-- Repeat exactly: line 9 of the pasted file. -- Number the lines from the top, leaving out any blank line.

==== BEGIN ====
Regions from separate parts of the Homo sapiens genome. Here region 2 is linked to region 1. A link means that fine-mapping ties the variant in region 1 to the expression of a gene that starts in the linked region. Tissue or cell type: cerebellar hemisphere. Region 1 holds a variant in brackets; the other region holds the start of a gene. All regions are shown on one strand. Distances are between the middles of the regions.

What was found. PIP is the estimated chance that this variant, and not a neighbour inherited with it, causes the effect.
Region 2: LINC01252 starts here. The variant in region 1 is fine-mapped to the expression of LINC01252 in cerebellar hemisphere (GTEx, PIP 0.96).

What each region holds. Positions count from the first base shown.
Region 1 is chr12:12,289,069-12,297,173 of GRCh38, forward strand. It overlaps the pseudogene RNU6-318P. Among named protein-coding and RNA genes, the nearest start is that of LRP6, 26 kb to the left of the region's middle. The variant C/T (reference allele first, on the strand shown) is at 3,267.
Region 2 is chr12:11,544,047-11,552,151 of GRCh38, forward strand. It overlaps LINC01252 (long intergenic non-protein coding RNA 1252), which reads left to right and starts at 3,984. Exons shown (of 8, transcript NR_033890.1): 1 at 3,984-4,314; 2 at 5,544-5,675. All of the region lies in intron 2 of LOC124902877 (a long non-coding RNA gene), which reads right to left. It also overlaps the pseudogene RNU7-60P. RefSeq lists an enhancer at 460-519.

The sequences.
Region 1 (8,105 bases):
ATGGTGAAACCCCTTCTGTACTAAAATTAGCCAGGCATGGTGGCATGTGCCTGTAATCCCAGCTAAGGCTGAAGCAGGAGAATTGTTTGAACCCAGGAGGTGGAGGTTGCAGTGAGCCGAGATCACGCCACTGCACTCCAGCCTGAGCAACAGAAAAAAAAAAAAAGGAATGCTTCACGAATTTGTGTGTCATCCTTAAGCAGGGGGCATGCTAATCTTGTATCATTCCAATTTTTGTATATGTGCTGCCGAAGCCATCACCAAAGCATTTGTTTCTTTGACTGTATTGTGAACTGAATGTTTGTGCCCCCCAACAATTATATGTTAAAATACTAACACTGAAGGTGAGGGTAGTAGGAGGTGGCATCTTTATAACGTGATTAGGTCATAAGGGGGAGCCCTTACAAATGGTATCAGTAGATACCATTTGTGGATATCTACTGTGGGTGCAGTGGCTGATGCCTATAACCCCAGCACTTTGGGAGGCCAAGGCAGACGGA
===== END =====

ATGGTGAAACCCCTTCTGTACTAAAATTAGCCAGGCATGGTGGCATGTGCCTGTAATCCCAGCTAAGGCTGAAGCAGGAGAATTGTTTGAACCCAGGAGGTGGAGGTTGCAGTGAGCCGAGATCACGCCACTGCACTCCAGCCTGAGCAACAGAAAAAAAAAAAAAGGAATGCTTCACGAATTTGTGTGTCATCCTTAAGCAGGGGGCATGCTAATCTTGTATCATTCCAATTTTTGTATATGTGCTGCCGAAGCCATCACCAAAGCATTTGTTTCTTTGACTGTATTGTGAACTGAATGTTTGTGCCCCCCAACAATTATATGTTAAAATACTAACACTGAAGGTGAGGGTAGTAGGAGGTGGCATCTTTATAACGTGATTAGGTCATAAGGGGGAGCCCTTACAAATGGTATCAGTAGATACCATTTGTGGATATCTACTGTGGGTGCAGTGGCTGATGCCTATAACCCCAGCACTTTGGGAGGCCAAGGCAGACGGA